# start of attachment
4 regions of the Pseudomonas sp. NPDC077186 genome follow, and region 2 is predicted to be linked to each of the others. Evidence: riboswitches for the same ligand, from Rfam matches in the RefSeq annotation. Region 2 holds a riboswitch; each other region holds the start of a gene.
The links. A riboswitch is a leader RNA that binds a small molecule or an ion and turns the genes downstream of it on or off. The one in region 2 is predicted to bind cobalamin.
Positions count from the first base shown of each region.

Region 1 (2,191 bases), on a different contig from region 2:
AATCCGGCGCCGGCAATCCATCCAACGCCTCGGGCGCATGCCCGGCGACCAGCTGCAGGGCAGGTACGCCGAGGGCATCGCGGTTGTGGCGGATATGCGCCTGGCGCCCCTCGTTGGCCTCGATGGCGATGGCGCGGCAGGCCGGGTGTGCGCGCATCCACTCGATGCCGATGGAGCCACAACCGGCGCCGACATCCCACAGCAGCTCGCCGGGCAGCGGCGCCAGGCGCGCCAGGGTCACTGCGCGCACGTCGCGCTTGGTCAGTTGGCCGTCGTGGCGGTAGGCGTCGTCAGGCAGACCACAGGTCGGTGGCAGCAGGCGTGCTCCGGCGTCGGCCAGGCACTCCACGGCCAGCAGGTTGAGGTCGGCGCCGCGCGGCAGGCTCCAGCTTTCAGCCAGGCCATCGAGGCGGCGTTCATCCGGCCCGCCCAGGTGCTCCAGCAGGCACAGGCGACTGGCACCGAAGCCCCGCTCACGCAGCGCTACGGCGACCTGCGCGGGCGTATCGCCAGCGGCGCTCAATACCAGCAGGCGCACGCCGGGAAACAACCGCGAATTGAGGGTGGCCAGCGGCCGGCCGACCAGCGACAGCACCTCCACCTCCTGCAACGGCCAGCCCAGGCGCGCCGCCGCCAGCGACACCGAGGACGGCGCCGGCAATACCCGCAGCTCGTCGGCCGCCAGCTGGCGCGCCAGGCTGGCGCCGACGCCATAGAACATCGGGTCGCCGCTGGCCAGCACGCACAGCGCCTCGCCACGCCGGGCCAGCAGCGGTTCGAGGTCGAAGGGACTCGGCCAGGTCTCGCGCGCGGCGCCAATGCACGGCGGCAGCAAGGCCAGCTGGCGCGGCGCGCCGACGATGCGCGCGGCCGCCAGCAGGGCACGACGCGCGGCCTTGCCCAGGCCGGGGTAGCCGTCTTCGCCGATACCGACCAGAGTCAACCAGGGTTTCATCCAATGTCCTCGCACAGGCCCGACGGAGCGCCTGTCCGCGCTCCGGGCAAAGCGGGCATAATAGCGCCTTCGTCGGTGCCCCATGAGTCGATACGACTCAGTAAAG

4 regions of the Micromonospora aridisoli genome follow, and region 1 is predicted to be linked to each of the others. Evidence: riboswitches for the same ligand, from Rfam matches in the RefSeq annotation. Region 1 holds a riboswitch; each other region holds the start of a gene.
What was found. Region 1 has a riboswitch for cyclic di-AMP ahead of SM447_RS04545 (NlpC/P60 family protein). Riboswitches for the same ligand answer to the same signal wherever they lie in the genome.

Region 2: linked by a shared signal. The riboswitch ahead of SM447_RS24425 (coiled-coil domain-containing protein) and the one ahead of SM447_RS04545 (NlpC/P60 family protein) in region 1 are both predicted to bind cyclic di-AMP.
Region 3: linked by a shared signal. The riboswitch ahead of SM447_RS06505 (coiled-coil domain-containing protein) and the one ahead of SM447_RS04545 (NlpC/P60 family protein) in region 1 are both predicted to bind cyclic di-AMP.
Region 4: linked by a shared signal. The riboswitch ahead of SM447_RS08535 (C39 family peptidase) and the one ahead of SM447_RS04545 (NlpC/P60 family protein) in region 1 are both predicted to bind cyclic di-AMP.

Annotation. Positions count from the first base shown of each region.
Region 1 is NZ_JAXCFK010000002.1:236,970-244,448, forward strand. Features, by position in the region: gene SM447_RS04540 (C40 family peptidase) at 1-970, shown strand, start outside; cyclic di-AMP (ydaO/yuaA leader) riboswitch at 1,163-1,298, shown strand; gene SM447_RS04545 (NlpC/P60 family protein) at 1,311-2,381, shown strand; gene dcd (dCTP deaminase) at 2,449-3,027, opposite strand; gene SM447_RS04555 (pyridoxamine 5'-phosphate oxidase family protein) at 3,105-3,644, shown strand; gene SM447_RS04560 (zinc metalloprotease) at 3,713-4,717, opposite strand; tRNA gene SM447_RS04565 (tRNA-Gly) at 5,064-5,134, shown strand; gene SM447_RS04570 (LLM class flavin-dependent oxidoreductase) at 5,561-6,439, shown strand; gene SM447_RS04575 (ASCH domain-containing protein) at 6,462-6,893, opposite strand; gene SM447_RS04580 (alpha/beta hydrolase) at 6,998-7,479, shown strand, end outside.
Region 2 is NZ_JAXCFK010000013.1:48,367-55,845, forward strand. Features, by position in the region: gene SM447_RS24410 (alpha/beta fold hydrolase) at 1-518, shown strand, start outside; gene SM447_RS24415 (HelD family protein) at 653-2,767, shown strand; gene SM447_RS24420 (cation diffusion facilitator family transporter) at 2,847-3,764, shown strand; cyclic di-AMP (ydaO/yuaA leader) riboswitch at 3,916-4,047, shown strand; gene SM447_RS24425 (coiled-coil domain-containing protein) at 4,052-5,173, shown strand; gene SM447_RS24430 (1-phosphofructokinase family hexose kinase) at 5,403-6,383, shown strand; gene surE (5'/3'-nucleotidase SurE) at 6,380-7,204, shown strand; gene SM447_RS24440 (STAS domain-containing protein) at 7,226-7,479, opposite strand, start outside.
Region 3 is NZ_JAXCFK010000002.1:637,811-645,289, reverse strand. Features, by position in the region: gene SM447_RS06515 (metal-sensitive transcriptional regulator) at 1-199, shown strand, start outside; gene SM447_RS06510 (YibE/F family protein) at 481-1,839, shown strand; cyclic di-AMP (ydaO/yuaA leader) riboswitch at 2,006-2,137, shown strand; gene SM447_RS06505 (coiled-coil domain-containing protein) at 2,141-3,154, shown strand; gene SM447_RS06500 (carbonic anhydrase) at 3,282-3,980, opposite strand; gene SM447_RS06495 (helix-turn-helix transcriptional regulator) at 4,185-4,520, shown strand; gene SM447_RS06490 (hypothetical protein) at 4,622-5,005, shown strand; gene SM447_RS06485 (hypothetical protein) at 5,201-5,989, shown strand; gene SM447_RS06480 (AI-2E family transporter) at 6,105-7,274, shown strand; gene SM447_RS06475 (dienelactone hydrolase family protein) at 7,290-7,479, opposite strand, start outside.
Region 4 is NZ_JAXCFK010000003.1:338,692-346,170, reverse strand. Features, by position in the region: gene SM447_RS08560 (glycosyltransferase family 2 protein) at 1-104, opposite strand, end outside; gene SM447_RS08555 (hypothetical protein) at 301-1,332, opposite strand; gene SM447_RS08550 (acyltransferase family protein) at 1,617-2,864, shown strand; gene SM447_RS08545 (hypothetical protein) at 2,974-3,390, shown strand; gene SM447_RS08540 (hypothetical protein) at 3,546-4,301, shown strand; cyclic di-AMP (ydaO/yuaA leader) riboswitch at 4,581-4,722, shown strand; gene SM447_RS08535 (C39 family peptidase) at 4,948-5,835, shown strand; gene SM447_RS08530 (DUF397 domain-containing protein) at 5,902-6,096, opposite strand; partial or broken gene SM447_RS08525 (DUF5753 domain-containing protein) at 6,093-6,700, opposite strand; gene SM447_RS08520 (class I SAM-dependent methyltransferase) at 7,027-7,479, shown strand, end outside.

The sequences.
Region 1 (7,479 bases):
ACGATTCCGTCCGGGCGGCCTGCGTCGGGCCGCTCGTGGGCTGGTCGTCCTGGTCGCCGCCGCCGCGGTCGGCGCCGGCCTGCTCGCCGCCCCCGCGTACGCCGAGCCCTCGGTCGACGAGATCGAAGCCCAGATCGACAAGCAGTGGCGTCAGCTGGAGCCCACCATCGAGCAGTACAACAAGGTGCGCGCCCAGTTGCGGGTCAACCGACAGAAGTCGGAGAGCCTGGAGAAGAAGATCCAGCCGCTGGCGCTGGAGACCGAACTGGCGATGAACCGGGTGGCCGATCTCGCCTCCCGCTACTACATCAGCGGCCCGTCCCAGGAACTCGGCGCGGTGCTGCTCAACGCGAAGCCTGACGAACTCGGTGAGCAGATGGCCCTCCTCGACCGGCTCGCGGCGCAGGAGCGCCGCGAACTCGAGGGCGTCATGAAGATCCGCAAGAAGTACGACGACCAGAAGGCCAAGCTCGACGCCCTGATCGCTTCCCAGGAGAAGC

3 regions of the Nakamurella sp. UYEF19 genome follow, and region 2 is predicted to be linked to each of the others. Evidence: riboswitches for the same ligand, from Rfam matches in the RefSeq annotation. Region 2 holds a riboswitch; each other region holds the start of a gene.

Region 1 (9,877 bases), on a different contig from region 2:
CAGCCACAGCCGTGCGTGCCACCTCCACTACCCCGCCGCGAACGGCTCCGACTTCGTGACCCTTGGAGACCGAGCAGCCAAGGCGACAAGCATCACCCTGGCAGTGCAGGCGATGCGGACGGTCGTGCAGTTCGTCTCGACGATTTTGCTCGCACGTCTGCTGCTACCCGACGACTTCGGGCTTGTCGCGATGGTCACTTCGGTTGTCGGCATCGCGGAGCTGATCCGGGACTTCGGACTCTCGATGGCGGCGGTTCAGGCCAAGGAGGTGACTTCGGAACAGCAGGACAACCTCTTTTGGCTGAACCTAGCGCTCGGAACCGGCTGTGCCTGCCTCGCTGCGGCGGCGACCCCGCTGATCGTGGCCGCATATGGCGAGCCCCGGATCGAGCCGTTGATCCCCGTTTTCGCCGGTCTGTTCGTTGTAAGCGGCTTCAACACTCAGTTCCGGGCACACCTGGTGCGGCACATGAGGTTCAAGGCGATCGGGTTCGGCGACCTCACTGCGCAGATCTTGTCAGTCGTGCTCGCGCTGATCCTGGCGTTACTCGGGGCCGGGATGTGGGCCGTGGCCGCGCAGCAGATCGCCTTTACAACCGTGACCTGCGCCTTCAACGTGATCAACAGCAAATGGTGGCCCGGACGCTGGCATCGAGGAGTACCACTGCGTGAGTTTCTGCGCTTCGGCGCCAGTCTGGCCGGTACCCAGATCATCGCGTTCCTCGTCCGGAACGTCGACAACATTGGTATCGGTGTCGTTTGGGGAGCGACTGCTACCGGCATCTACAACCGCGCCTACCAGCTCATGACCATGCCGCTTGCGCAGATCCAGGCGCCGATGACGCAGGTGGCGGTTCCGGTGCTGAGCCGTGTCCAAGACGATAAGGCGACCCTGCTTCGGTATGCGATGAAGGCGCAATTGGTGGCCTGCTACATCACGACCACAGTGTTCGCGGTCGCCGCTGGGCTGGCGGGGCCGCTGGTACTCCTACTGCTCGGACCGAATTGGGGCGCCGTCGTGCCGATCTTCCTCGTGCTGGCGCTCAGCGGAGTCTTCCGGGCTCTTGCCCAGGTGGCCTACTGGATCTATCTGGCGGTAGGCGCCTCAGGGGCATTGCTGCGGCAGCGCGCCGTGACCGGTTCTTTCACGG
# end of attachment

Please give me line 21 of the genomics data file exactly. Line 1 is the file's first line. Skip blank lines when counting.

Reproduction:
CAGCCACAGCCGTGCGTGCCACCTCCACTACCCCGCCGCGAACGGCTCCGACTTCGTGACCCTTGGAGACCGAGCAGCCAAGGCGACAAGCATCACCCTGGCAGTGCAGGCGATGCGGACGGTCGTGCAGTTCGTCTCGACGATTTTGCTCGCACGTCTGCTGCTACCCGACGACTTCGGGCTTGTCGCGATGGTCACTTCGGTTGTCGGCATCGCGGAGCTGATCCGGGACTTCGGACTCTCGATGGCGGCGGTTCAGGCCAAGGAGGTGACTTCGGAACAGCAGGACAACCTCTTTTGGCTGAACCTAGCGCTCGGAACCGGCTGTGCCTGCCTCGCTGCGGCGGCGACCCCGCTGATCGTGGCCGCATATGGCGAGCCCCGGATCGAGCCGTTGATCCCCGTTTTCGCCGGTCTGTTCGTTGTAAGCGGCTTCAACACTCAGTTCCGGGCACACCTGGTGCGGCACATGAGGTTCAAGGCGATCGGGTTCGGCGACCTCACTGCGCAGATCTTGTCAGTCGTGCTCGCGCTGATCCTGGCGTTACTCGGGGCCGGGATGTGGGCCGTGGCCGCGCAGCAGATCGCCTTTACAACCGTGACCTGCGCCTTCAACGTGATCAACAGCAAATGGTGGCCCGGACGCTGGCATCGAGGAGTACCACTGCGTGAGTTTCTGCGCTTCGGCGCCAGTCTGGCCGGTACCCAGATCATCGCGTTCCTCGTCCGGAACGTCGACAACATTGGTATCGGTGTCGTTTGGGGAGCGACTGCTACCGGCATCTACAACCGCGCCTACCAGCTCATGACCATGCCGCTTGCGCAGATCCAGGCGCCGATGACGCAGGTGGCGGTTCCGGTGCTGAGCCGTGTCCAAGACGATAAGGCGACCCTGCTTCGGTATGCGATGAAGGCGCAATTGGTGGCCTGCTACATCACGACCACAGTGTTCGCGGTCGCCGCTGGGCTGGCGGGGCCGCTGGTACTCCTACTGCTCGGACCGAATTGGGGCGCCGTCGTGCCGATCTTCCTCGTGCTGGCGCTCAGCGGAGTCTTCCGGGCTCTTGCCCAGGTGGCCTACTGGATCTATCTGGCGGTAGGCGCCTCAGGGGCATTGCTGCGGCAGCGCGCCGTGACCGGTTCTTTCACGG